Three key tenets that have gath­ered the most mo­men­tum and en­hanced the way we cook and dine

Food and Travel (UK) - - 200 th Issue -

Prove­nance has al­ways been at the heart of what we do at Food and Travel. It means know­ing where our food comes from, who is be­hind it, what pro­duc­tion meth­ods are used and how it ar­rives on our plates. A per­fect ex­am­ple is found on Kent’s Rom­ney Marsh, where lo­cal lambs graze on salt-fed grass and sam­phire, re­sult­ing in meat with a de­li­cious and com­plex flavour that finds its way to our kitchens and restau­rants. While we might be leav­ing the EU, 65 of our trea­sured foods – like Mel­ton Mow­bray pork pies and Ar­broath smok­ies – now have Pro­tected Des­ig­na­tion of Ori­gin (PDO) sta­tus, mean­ing they’re legally pro­tected and can’t be repli­cated else­where.

Seasonality plays its own role in fine pro­duce and over the last 200 is­sues, our con­tent has al­ways been dic­tated by the sea­sons. As a reader, you know that food eaten when freshly picked and per­fectly ripe tastes best, con­tains the most nu­tri­ents and, as it is at its most abun­dant, is gen­er­ally at its best value.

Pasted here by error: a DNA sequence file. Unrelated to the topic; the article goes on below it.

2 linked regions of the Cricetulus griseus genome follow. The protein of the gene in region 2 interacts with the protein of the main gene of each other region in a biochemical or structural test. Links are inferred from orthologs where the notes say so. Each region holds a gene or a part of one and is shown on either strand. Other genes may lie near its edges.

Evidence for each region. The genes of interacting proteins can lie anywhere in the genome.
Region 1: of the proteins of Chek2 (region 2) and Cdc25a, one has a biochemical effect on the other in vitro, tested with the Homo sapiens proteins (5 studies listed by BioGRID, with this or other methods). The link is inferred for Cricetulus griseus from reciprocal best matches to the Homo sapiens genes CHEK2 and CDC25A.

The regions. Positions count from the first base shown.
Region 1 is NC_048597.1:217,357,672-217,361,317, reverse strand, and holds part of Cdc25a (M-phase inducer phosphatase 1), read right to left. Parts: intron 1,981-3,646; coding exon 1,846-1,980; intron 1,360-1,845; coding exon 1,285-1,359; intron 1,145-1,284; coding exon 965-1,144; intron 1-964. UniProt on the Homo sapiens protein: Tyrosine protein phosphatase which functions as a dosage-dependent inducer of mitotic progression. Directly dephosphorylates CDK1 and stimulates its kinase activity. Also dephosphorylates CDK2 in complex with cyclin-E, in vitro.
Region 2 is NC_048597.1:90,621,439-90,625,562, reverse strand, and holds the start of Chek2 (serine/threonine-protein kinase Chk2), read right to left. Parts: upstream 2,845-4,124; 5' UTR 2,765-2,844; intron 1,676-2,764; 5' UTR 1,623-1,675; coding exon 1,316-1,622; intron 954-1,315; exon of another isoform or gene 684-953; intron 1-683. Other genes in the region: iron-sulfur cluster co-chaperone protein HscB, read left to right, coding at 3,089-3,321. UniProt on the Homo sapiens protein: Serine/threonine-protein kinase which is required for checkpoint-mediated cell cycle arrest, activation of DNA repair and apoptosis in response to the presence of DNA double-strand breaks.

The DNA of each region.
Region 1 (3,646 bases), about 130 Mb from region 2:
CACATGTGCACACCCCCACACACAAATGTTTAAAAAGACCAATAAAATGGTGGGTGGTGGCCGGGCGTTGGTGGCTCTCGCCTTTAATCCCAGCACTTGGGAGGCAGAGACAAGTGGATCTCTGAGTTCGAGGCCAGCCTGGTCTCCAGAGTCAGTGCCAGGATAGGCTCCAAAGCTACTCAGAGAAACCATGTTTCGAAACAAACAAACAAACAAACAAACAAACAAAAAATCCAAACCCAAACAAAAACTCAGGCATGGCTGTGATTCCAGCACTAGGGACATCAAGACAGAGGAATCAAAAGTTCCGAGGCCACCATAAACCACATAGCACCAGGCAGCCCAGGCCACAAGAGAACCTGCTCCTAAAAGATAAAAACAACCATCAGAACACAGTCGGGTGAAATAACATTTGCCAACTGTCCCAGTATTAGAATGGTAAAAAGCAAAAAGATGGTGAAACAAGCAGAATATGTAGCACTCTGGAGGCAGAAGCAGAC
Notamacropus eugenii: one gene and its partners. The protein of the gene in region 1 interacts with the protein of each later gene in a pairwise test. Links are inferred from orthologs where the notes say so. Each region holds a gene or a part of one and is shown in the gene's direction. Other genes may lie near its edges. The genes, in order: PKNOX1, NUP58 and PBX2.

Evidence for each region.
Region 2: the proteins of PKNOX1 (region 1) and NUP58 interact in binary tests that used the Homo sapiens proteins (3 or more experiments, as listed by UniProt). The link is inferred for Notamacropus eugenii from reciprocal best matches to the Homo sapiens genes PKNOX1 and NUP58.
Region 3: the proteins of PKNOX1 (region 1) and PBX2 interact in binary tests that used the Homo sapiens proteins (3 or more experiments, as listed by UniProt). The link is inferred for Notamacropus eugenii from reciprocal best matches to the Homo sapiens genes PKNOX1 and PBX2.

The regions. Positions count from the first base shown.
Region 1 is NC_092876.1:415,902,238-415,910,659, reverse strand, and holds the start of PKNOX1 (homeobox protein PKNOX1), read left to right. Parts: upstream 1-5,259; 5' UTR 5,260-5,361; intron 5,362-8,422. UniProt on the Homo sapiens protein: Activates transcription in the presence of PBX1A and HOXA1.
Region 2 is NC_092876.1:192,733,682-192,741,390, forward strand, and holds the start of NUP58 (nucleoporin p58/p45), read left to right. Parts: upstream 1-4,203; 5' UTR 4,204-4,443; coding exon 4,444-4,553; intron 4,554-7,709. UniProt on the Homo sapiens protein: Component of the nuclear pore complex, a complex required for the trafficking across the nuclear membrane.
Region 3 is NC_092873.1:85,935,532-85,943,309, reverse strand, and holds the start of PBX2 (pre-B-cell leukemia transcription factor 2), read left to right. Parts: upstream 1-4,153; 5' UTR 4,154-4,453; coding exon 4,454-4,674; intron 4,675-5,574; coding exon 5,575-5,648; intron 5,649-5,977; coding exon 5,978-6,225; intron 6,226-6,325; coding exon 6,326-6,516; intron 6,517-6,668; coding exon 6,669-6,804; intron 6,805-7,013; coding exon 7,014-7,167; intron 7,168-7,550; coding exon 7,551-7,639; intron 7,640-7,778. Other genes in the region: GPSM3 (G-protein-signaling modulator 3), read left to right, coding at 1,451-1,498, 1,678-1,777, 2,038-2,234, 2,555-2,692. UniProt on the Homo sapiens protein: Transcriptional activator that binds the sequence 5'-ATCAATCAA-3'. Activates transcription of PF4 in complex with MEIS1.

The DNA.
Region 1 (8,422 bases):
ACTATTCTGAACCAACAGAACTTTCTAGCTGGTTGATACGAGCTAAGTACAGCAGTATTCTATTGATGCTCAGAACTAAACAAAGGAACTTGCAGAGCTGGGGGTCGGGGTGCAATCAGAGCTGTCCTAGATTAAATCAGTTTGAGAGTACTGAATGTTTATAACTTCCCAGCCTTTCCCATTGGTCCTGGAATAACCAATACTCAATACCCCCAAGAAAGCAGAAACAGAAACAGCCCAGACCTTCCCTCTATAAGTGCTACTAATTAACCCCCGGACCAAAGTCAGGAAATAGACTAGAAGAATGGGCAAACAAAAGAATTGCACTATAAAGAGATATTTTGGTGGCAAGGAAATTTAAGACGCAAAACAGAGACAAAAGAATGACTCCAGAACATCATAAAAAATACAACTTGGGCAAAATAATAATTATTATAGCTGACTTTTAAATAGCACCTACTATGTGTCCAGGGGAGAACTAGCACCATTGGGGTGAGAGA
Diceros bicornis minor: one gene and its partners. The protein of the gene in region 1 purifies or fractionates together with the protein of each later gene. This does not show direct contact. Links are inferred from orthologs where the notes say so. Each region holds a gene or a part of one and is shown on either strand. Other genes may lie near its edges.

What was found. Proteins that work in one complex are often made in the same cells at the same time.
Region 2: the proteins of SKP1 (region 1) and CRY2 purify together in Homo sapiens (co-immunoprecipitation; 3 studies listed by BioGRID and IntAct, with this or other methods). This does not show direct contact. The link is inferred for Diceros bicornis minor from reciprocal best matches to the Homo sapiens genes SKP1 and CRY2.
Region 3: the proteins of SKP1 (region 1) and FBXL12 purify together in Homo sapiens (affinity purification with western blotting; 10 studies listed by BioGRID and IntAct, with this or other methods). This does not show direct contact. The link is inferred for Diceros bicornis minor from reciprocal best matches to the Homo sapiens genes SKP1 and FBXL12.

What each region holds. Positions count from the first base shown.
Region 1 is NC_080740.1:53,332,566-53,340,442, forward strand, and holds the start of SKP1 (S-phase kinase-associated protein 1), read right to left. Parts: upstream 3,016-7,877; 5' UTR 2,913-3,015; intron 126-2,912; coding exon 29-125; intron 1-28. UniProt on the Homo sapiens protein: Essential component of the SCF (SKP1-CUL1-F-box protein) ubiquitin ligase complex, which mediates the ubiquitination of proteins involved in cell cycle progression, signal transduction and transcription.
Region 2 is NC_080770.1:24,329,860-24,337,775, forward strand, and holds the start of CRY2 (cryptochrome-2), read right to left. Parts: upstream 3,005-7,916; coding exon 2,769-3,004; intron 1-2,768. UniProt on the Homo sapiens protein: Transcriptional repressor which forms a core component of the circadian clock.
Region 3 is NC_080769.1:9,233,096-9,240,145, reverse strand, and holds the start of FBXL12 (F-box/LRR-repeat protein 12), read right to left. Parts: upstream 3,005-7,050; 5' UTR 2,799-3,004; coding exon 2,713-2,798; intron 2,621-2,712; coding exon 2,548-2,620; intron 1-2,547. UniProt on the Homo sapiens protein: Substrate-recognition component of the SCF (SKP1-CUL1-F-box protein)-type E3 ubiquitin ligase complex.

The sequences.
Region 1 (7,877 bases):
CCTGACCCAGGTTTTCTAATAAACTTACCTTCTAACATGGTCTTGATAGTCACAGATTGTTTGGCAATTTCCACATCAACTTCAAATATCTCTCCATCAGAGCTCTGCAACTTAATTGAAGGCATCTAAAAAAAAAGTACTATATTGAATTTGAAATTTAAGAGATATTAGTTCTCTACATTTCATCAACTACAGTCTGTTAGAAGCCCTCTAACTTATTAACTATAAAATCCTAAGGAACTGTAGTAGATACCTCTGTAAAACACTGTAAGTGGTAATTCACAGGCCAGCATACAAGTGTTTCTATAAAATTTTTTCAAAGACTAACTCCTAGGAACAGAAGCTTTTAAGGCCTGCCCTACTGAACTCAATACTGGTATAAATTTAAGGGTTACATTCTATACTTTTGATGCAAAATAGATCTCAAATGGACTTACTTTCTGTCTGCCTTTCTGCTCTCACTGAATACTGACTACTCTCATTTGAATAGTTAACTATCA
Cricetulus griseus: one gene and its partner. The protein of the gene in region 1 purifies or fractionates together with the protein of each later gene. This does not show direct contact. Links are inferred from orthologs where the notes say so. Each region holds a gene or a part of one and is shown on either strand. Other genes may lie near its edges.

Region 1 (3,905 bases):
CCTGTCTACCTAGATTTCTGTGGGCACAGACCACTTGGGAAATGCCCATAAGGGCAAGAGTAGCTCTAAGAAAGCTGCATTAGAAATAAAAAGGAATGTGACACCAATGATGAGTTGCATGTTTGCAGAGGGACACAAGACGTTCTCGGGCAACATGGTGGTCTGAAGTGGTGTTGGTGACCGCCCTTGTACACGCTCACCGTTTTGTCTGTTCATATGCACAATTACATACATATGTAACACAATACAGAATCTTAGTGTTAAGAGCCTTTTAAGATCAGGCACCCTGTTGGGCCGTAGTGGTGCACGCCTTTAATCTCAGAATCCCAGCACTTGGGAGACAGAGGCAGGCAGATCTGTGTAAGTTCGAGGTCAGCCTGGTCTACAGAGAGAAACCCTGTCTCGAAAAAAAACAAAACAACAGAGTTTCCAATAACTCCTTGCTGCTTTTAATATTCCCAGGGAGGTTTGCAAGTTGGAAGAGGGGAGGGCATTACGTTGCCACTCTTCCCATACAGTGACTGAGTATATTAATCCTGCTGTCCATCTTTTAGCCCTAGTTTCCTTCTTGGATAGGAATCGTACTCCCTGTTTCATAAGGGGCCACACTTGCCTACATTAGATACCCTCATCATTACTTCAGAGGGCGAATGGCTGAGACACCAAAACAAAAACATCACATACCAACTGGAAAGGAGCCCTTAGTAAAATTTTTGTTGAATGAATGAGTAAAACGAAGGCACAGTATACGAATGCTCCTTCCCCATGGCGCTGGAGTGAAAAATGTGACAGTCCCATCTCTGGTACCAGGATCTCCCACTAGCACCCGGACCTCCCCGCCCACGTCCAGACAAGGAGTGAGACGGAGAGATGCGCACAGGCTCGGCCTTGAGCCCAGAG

Taste trumps all, and as our palates have be­come more ad­ven­tur­ous, we’ve craved flavours from fur­ther afield. Oliver Pey­ton’s great plea­sure em­po­rium, the At­lantic Bar and Grill, opened in 1994 and was fa­mous for send­ing a van to France twice a week for the finest in­gre­di­ents – many of which now grow happily on home soil. At the turn of the mil­len­nium, Ja­panese cui­sine with pro­duce flown 10,000km was all the rage, show­ing that to get the best, some­times food miles are a must. By buy­ing in qual­ity pro­duce from re­spon­si­ble sources, it also helps sup­port lo­cal economies abroad.

Chefs such as Nigel Ha­worth have put the ben­e­fits of eat­ing lo­cal on the agenda, en­cour­ag­ing us to be more aware of where food comes from and its her­itage. In terms of us­ing lo­cal in­gre­di­ents, chef Michael Caines ex­plains it best: ‘I like to stay in touch with and use lo­cal sup­pli­ers as I know what the area can yield. By dis­cussing what I’m look­ing for, I have more con­trol of the pro­duce I work with.’ As we move into a new gen­er­a­tion of eat­ing, a world that has prove­nance at its core is one that we’re glad to be a part of.

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